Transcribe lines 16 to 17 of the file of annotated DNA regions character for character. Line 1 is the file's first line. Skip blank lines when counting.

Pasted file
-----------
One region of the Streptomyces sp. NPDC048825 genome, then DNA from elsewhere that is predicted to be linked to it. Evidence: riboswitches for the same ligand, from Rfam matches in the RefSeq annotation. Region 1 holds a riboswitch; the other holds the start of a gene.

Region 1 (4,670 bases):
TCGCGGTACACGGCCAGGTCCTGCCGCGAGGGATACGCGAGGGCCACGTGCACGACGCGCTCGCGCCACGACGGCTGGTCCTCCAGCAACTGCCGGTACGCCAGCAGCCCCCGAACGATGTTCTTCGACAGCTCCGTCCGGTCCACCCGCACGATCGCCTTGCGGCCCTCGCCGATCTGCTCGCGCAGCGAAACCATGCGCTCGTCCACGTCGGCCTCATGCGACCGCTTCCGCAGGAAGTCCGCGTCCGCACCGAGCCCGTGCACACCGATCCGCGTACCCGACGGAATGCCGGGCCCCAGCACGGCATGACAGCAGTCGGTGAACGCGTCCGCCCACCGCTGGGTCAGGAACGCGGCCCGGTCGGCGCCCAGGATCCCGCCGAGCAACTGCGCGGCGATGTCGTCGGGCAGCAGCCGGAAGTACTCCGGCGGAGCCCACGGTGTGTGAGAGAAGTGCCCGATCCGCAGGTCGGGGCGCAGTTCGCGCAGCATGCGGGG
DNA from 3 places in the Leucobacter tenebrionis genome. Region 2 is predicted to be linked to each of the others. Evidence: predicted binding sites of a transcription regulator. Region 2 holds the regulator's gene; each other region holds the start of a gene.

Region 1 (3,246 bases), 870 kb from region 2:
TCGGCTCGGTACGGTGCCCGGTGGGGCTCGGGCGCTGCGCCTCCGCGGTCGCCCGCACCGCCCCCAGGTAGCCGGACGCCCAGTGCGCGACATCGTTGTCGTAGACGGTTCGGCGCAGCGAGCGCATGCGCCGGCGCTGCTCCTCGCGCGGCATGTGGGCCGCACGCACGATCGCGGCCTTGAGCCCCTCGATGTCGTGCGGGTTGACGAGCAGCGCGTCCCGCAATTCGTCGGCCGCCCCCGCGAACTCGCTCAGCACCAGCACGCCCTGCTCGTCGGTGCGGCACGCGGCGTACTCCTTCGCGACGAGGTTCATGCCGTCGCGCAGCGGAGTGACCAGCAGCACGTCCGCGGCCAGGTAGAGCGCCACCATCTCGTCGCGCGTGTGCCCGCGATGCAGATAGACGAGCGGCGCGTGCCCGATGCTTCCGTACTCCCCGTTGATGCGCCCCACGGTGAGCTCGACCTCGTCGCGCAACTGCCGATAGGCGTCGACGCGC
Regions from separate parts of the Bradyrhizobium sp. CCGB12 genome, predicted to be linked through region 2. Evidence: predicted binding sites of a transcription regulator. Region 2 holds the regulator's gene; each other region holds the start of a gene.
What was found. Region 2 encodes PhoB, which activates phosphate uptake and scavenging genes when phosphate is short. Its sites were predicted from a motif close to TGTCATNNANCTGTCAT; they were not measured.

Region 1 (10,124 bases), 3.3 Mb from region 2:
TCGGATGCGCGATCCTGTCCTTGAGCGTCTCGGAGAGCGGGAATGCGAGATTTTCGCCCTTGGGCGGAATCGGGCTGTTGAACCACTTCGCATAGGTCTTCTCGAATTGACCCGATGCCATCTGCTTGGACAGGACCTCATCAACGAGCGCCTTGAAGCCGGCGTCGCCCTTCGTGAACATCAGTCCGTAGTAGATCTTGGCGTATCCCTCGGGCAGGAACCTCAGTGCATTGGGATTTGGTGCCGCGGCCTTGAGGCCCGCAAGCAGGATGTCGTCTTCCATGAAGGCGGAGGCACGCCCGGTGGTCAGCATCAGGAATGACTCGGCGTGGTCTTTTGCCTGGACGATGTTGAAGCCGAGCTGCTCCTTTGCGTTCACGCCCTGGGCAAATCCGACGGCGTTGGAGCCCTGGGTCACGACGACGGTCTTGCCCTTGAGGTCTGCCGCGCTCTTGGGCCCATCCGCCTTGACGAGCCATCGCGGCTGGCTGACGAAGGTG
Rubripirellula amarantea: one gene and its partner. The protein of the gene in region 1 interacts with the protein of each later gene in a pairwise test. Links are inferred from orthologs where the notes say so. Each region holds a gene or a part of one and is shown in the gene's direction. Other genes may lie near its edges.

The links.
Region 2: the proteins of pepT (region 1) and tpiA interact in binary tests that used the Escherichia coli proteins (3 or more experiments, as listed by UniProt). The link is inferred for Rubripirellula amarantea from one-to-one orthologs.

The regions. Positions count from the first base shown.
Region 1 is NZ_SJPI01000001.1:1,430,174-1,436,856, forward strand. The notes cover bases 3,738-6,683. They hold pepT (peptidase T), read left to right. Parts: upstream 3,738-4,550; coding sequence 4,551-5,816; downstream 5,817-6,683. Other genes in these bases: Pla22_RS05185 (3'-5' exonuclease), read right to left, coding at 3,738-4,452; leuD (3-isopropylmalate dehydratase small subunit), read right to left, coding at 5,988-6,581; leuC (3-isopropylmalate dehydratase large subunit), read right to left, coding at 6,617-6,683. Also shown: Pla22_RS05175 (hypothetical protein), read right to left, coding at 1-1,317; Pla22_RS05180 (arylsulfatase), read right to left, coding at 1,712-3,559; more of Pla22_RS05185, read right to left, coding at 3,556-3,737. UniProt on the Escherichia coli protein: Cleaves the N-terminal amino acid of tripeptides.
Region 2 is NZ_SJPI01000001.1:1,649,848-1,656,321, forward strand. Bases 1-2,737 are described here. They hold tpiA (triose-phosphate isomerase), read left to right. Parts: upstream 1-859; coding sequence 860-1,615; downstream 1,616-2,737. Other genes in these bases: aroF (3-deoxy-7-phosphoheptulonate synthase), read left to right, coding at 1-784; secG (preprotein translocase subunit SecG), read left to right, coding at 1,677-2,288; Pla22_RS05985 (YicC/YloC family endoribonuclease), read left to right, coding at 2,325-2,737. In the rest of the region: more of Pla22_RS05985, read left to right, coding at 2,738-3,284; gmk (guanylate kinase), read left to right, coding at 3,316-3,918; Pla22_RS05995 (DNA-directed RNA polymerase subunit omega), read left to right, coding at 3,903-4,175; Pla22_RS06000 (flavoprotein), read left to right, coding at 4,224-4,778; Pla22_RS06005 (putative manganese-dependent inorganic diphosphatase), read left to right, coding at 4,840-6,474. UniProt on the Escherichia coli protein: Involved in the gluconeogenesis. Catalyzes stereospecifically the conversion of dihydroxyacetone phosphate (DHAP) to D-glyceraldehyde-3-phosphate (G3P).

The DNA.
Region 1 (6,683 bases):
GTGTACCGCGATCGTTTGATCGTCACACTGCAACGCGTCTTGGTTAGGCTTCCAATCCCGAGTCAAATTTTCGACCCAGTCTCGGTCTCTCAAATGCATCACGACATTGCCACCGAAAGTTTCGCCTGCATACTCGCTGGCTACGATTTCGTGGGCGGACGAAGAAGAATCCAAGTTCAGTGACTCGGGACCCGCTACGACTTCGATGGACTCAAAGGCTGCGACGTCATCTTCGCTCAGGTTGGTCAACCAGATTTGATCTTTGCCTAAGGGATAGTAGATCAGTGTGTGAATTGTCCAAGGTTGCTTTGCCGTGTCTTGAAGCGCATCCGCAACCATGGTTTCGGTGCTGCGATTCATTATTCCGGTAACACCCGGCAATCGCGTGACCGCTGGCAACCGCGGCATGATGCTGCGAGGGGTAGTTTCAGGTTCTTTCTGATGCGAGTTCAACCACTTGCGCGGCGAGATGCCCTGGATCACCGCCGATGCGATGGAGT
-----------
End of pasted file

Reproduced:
Region 2 is NZ_SJPI01000001.1:1,649,848-1,656,321, forward strand. Bases 1-2,737 are described here. They hold tpiA (triose-phosphate isomerase), read left to right. Parts: upstream 1-859; coding sequence 860-1,615; downstream 1,616-2,737. Other genes in these bases: aroF (3-deoxy-7-phosphoheptulonate synthase), read left to right, coding at 1-784; secG (preprotein translocase subunit SecG), read left to right, coding at 1,677-2,288; Pla22_RS05985 (YicC/YloC family endoribonuclease), read left to right, coding at 2,325-2,737. In the rest of the region: more of Pla22_RS05985, read left to right, coding at 2,738-3,284; gmk (guanylate kinase), read left to right, coding at 3,316-3,918; Pla22_RS05995 (DNA-directed RNA polymerase subunit omega), read left to right, coding at 3,903-4,175; Pla22_RS06000 (flavoprotein), read left to right, coding at 4,224-4,778; Pla22_RS06005 (putative manganese-dependent inorganic diphosphatase), read left to right, coding at 4,840-6,474. UniProt on the Escherichia coli protein: Involved in the gluconeogenesis. Catalyzes stereospecifically the conversion of dihydroxyacetone phosphate (DHAP) to D-glyceraldehyde-3-phosphate (G3P).

The DNA.